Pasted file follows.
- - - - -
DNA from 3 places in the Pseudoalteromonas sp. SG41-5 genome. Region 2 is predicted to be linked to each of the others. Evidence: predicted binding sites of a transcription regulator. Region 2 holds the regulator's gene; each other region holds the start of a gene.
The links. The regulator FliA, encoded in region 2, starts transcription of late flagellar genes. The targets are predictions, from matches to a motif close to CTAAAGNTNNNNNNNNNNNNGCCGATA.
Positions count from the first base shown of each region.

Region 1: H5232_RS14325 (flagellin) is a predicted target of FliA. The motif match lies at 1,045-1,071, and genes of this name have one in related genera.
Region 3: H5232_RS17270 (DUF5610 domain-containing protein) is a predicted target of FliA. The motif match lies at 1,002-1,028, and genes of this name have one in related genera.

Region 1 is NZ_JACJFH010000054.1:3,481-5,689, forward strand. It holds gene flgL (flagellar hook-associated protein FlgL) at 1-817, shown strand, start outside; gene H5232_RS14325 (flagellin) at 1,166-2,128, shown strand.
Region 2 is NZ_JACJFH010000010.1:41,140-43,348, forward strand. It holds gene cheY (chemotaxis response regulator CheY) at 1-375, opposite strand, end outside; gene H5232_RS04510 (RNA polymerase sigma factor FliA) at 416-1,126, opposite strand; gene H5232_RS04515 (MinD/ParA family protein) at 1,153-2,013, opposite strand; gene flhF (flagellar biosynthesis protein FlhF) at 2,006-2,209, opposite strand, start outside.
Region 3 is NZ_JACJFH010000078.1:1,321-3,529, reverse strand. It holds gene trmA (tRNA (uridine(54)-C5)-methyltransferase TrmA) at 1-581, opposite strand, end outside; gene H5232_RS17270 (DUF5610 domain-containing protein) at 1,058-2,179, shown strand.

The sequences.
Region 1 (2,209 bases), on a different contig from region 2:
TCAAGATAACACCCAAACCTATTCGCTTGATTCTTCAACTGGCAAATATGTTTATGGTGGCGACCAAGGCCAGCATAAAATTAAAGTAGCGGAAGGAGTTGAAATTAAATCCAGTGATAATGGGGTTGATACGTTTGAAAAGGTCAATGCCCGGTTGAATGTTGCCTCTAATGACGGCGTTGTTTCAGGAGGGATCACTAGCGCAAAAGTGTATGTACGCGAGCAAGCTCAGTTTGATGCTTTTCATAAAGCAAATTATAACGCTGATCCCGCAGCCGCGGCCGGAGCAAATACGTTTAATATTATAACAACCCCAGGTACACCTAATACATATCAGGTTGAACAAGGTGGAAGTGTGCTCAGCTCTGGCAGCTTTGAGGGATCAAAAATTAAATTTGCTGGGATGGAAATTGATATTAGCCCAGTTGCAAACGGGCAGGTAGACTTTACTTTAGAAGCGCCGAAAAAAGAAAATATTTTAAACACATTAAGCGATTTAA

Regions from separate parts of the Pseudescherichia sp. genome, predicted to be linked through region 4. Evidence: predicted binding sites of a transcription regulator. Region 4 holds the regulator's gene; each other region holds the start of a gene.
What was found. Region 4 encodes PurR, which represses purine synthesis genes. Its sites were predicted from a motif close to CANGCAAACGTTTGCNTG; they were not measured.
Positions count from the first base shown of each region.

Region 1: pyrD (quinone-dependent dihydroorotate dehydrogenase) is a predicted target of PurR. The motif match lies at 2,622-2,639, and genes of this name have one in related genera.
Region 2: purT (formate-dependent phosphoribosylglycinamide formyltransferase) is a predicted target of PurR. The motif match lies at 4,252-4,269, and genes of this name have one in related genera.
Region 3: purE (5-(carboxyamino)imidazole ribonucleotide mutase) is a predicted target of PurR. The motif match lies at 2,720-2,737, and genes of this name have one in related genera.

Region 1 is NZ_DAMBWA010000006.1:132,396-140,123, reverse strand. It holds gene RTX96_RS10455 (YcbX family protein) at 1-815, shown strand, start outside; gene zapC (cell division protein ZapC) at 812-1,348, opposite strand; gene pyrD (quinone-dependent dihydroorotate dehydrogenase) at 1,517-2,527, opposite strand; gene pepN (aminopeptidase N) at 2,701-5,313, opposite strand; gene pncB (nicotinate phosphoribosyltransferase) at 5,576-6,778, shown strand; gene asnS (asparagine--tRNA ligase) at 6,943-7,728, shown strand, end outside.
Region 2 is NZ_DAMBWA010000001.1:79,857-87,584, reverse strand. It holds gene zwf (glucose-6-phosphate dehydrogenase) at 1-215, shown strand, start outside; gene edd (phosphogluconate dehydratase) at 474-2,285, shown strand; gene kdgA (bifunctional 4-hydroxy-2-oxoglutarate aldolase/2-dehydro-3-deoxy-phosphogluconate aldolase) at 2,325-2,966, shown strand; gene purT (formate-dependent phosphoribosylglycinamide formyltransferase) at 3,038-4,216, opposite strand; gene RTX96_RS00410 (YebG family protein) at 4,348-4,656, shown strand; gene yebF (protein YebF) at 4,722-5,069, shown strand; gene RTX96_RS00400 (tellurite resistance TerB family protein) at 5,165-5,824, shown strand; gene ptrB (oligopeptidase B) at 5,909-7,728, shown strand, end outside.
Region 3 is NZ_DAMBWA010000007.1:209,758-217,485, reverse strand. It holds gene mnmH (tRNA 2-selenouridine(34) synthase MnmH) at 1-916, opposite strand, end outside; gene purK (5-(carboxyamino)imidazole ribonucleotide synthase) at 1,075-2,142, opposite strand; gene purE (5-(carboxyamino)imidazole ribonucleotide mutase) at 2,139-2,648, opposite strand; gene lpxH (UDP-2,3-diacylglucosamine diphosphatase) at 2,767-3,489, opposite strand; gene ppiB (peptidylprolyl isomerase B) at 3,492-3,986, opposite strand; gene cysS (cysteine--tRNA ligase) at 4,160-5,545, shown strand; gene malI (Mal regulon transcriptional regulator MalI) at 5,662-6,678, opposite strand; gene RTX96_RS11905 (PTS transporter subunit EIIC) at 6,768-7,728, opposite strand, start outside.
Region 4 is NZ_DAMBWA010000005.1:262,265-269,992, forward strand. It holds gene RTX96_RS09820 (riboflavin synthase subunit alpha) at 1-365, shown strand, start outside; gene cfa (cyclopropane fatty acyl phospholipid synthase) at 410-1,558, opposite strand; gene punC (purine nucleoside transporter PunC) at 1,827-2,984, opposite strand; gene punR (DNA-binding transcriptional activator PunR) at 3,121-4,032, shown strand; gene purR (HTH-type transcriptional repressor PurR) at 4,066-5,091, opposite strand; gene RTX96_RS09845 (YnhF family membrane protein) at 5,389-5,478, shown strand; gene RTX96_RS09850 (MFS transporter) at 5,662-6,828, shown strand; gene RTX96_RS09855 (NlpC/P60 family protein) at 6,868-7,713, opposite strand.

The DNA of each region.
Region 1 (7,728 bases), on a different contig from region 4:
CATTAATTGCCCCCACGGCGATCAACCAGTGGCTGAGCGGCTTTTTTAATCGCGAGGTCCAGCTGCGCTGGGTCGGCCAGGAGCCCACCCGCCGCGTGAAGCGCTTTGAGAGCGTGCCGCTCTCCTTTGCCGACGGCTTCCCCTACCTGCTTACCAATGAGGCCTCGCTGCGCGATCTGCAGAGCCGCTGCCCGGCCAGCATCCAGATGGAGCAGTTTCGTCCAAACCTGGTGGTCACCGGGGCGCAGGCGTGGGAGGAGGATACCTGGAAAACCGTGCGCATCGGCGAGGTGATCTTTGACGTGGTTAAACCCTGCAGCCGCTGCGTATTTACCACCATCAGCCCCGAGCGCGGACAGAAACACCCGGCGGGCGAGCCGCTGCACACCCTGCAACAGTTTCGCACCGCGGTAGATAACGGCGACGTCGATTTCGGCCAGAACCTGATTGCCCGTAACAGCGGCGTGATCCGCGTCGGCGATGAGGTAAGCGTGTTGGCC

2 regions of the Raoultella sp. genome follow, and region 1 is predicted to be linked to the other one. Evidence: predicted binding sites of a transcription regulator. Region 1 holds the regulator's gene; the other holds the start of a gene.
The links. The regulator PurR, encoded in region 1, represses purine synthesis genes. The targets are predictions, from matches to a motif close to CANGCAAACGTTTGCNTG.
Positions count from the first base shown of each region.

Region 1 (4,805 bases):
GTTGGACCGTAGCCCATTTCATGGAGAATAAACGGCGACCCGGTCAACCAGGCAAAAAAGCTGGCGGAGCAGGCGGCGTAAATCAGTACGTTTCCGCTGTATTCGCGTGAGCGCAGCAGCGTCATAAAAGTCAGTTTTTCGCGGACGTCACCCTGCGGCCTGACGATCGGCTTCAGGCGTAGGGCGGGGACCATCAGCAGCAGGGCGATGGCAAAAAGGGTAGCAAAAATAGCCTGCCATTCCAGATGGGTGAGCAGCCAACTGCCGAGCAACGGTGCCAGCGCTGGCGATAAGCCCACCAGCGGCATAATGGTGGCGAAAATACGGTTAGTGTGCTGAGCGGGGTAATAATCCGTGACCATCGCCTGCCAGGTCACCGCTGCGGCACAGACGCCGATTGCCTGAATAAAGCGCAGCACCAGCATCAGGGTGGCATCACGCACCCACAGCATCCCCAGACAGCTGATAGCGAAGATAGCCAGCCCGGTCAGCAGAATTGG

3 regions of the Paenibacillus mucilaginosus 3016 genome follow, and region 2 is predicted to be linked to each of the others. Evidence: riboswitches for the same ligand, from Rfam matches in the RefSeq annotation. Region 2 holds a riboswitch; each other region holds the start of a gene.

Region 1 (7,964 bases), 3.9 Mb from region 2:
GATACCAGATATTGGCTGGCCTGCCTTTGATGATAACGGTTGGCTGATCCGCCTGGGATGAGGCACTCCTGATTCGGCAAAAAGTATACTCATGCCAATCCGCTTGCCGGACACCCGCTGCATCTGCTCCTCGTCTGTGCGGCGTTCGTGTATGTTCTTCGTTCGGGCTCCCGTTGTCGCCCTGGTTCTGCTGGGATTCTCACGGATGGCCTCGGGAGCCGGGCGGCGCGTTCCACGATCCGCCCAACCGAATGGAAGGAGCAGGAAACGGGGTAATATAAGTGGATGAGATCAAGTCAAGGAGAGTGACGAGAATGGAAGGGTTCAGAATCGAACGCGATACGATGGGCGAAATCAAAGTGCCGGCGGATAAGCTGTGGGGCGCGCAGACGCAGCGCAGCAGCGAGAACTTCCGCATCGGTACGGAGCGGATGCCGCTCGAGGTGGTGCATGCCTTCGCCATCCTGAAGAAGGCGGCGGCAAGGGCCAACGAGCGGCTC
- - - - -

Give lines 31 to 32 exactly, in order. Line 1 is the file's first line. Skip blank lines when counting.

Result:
Region 1 (7,964 bases), 3.9 Mb from region 2:
GATACCAGATATTGGCTGGCCTGCCTTTGATGATAACGGTTGGCTGATCCGCCTGGGATGAGGCACTCCTGATTCGGCAAAAAGTATACTCATGCCAATCCGCTTGCCGGACACCCGCTGCATCTGCTCCTCGTCTGTGCGGCGTTCGTGTATGTTCTTCGTTCGGGCTCCCGTTGTCGCCCTGGTTCTGCTGGGATTCTCACGGATGGCCTCGGGAGCCGGGCGGCGCGTTCCACGATCCGCCCAACCGAATGGAAGGAGCAGGAAACGGGGTAATATAAGTGGATGAGATCAAGTCAAGGAGAGTGACGAGAATGGAAGGGTTCAGAATCGAACGCGATACGATGGGCGAAATCAAAGTGCCGGCGGATAAGCTGTGGGGCGCGCAGACGCAGCGCAGCAGCGAGAACTTCCGCATCGGTACGGAGCGGATGCCGCTCGAGGTGGTGCATGCCTTCGCCATCCTGAAGAAGGCGGCGGCAAGGGCCAACGAGCGGCTC